Superyachts will be Attacked by Pirates

Superyachts will almost certainly become attacked by pirates and it is only a matter of time before a superyacht sailing in the Indian Ocean becomes a high-profile target of Somali pirates, according to Paul Kerr managing director of Proform Marine.

Luxury yachts, owned by some of the world’s wealthiest people, are moving towards the Mediterranean to spend the summer with many returning from the Indian Ocean via the Suez canal.  They are leaving the Seychelles, Mauritius and the Maldives need and heading towards the Gulf of Aden on courses that will taking them through the Somali coast’s pirate infested waters. In recent weeks, attacks on merchant ships have risen dramatically now that weather patterns off the Horn of Africa have turned calmer  “Theses pirates have got better, faster boats and are able to operate at night up to 300 miles off the coast,” Kerr said adding, “If they can pick off a containership doing 25 knots with a high freeboard they can certainly attack a shiny white superyacht that just sparkles in the sunlight offering a very rich looking target,” he continued.

Proform Marine is a marine security firm based in Scotland that employs only former Royal Marine personnel and provides specialist maritime security advice.  The company has seen a surge in demand for its services over recent months as piracy has increased and made the headlines again.  As well as training superyacht Captains and crew on how to deal with the threat of attack, Proform Marine provides escorts for superyachts, passenger liners and cargo ships and advises them on the use of technology such as Sea Owl, high-pressure fire hoses and long range acoustic devices that have in the past been successful in fighting off pirate assaults.

Good Intelligence

“Pirates are getting very good intelligence on vessels and are learning about those heading to and from the Suez Canal and there is evidence to suggest that they are targeting some vessels and not touching others,” said Graeme Gibbon Brooks Managing Director Dryad Maritime Intelligence

Pirates have attacked what look like superyachts in the past. The French passenger vessel Le Ponant whose profile closely resembles that of a private sailing super yacht was seized when sailing without passengers from the Seychelles to the Mediterranean.  Another yacht-like ship was attacked of the Seychelles.  The live aboard dive boat, Indian Ocean Explorer had just dropped her passengers on Assumption Island when she was attacked, according to Kirk Green, director of Aquatours, the London-based tour operator that books diving trips on the vessel.

The threat that a superyacht will become a target has prompted some owners to instruct Captains to embark armed guards as part of the ships complement. Carrying arms on yachts puts owners into complicated legal situations, but some see it as necessary in order to protect themselves.  Recently, the 64 metre Perini Navi motor sailing yacht Felicita West under the command of Captain Chris Callaghan, on passage to the Seychelles had already passed through the Suez Canal and was heading down the Red Sea when the two security guards, placed on board by Hill Robinson the yachts managers, heard from colleagues on a ship two days ahead of them, that they had been attacked and fired upon by pirates and that the security detail placed on board had been forced to jump from the ship into the sea in fear of their lives.  Upon that advice the yachts southerly progress was halted, the yacht diverted to Sharm el Sheikh and there, after discussion with her owner, turned around and returned through the canal into the Mediterranean.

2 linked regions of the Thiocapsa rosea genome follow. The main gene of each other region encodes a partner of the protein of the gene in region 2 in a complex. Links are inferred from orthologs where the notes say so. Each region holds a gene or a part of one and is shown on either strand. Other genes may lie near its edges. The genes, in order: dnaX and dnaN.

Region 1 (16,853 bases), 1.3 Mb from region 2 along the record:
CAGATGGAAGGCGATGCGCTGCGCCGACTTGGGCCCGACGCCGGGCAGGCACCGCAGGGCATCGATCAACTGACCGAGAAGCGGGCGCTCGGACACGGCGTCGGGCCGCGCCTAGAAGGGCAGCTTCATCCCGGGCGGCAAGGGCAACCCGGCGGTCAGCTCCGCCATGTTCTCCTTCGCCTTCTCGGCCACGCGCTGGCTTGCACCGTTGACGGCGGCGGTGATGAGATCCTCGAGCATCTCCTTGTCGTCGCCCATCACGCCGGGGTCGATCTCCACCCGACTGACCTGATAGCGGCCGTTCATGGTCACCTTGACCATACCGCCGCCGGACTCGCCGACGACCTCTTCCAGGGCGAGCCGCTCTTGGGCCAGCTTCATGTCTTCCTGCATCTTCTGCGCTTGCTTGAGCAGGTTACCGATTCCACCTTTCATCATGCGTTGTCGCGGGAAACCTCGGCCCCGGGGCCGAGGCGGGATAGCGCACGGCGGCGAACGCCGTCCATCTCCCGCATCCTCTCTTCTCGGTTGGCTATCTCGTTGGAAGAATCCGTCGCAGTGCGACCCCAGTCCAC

Lawyer Michael Moore whose practices in Fort Lauderdale specialises in superyacht work says, “I believe in peace through superior firepower. If my clients are planning to travel through areas known to be frequented by pirates, I recommend having the crew trained and armed. The captain should be given the flexibility to commence firing as soon as he or she perceives a threat by an unidentified vessel which approaches and refuses to turn back.  Not exactly a conventional point of view, but one says Moore, “That has worked with 100% success to date. Success here is defined by the fact that not one of my clients has been boarded by pirates, whereas a few have been approached. All unidentified craft have wisely turned back when confronted by hostile fire.”

There are several reports of yachts, , having been threatened or approached by attackers but fortunately so far none of them have been.  Taff Weaver of International Yacht Security, a firm based in Fort Lauderdale but operating worldwide said the piracy threat for superyachts has always been around, but the situation in Somalia now makes it imperative that Captains seek advise before passing though the area.